Forward dividend yield, or yield for short, is the company’s current annual dividend payment divided by the current share price. It is expressed as a percentage.
I prefer dividend yields between 3 and 5%. Too far below 3% and the stock does not provide enough current income.
Much higher than a 5% dividend yield can indicate that the dividend will not be increased meaningfully in the future. Or, worst case, the dividend is at risk of being reduced.
Set your own yield requirements. 3 – 5% is just my rule of thumb. And, I don’t strictly follow it.
In fact, you will find stocks in the Dividends Deluxe model dividend portfolio with yields outside of this range for any number of reasons.
On the other hand, plenty of stocks in the model portfolio fall within this range. Dominion Resources is an example of just such a stock.
Selection criteria for dividend stocks: 3-5% dividend yield
Dividend Growth Stock Screener – Step 3: Screen For The Historical Dividend Growth Rate
History may not repeat itself. But, it is a good starting point for judging the future.
If a company doesn’t have a good track record of dividend growth, why will the future be any different? And how will we make a reliable and growing stream of dividend income?
So, I like to review the compound annual dividend growth rate over the past 1, 3, 5 and 7 years. This gives me a good idea of the most recent dividend growth and a reasonable amount of history.
I prefer annual dividend growth rates between 5-8%. The lower the current dividend yield, the higher the dividend growth rate I require.
Faster dividend growth is great as long as the company has the earnings growth to support it. A company like Paychex is a high dividend growth stock.
Selection criteria for dividend stocks: 5-8% annual dividend growth
How To Pick Dividend Stocks – Step 4: Identify the Number of Years Of Consecutive Dividend Increases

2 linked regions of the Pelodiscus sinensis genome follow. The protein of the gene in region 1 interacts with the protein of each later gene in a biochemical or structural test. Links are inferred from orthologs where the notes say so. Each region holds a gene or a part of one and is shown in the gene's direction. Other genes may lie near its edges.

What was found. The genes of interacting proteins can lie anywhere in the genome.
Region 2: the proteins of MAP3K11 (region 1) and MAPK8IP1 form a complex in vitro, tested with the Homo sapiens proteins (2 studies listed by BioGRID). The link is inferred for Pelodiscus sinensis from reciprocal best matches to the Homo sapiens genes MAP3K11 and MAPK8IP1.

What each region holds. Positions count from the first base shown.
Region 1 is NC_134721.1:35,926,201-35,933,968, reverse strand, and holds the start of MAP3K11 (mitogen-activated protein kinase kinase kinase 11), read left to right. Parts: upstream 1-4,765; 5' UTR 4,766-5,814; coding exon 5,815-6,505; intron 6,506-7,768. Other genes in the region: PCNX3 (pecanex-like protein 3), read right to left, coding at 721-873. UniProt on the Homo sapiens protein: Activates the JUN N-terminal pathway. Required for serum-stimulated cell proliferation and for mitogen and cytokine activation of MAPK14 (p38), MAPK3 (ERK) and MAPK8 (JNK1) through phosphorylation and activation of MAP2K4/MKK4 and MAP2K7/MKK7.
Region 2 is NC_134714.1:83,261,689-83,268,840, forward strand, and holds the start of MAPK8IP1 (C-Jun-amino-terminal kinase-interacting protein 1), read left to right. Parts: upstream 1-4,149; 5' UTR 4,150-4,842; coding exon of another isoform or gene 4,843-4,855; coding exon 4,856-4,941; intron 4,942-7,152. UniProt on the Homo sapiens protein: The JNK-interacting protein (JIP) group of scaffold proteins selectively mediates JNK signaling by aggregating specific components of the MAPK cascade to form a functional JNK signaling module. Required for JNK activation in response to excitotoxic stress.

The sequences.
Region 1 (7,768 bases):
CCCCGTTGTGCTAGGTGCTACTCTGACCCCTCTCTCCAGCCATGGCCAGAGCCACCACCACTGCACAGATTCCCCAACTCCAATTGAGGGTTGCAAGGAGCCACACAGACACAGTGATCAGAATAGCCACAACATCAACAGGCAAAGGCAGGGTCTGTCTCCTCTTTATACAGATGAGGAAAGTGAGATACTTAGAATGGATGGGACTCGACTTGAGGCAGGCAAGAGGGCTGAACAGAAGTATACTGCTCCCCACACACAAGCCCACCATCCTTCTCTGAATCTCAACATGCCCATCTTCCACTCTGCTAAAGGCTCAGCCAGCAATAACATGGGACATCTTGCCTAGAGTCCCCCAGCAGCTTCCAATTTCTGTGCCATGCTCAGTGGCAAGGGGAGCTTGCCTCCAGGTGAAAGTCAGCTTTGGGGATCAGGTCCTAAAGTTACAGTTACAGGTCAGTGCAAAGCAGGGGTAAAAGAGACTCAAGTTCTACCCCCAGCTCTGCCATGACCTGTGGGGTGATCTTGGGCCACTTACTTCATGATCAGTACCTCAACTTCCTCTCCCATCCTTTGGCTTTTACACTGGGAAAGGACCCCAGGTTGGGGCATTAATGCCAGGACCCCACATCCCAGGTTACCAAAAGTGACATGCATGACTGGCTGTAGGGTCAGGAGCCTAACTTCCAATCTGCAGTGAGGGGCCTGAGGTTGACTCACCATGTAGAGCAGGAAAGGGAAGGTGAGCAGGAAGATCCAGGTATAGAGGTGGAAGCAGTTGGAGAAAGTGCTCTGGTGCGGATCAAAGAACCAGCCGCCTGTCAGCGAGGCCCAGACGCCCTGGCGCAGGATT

By looking at the dividend history, determine how many years in a row the company has increased its dividend. Often times, a company will state it outright. The Dividend Champions spreadsheet also includes this metric.
A long track record of dividend growth is a good sign. I prefer companies with at least 10-years of annual dividend growth.
Companies that have increased their annual dividend for at least 25 years are known as Dividend Aristocrats.
Furthermore, Dividend Kings have increased their annual dividend for at least 50 years.
Selection criteria for dividend stocks: Minimum 10 consecutive years of annual dividend growth
How To Pick Dividend Stocks – Step 5: Find Out If The Company Has Stated Its Dividend Policy
Sometimes a company will communicate its dividend policy.
A stated dividend policy is a great piece of information. It is very helpful in determining what future dividend growth may be.
And a clearly stated goal is more likely to be achieved and honored by the company.
For example, Altria’s dividend policy is to payout 80% of adjusted earnings per share in the form of dividends.
How To Pick Dividend Stocks – Step 6: Understand The Company’s Business Model
One of the first rules of investing is to understand what you are investing in.
What does the company do? How do they make money? What business units do they operate and where? Are their products in decline or transition?
Sometimes a company’s business model is obvious. But other times it is not.
For example, McDonald’s doesn’t sell many hamburgers and fries. They are primarily in the business of franchising their brand.
Picking Dividend Stocks – Step 7: Review The Historical Revenue Trend
Determine if the company’s business model is healthy by looking at the last few years of annual revenues.
Dividend stocks with growing dividends have growing earnings. And growing earnings come partly from growing revenues.
Are the company’s revenues in decline? Then, determine what the company’s plans are for turning that around.
IBM has had a difficult time growing revenues. And, its starting to impact the company’s dividend growth. However, they frequently communicate the status of their growth initiatives.
Picking Dividend Stocks – Step 8: Investigate The Company’s Growth Strategy
Investor presentations are a great source of strategic and forward-looking information about a company’s revenue growth strategy. Scan them and look for key insights.
How does the company plan to grow revenue and earnings and by how much? Will they grow revenues organically or through acquisition? Do they have a cost reduction plan in place to further increase profits beyond revenue growth?
Genuine Parts dividend growth strategy is a great example.
They come right out and say their long term goals are to increase revenues 6-8% annually. And to increase earnings 7-10% annually. Then, they explain exactly how they plan to go about it.
Picking Dividend Stocks – Step 9: Calculate the Dividend Payout Ratio Using Earnings
Earnings per share divided by dividends per share give you the dividend payout ratio based on earnings. It is expressed as a percentage.
A lower dividend payout percentage is a good sign. It indicates a company can maintain or even increase its dividend during difficult times.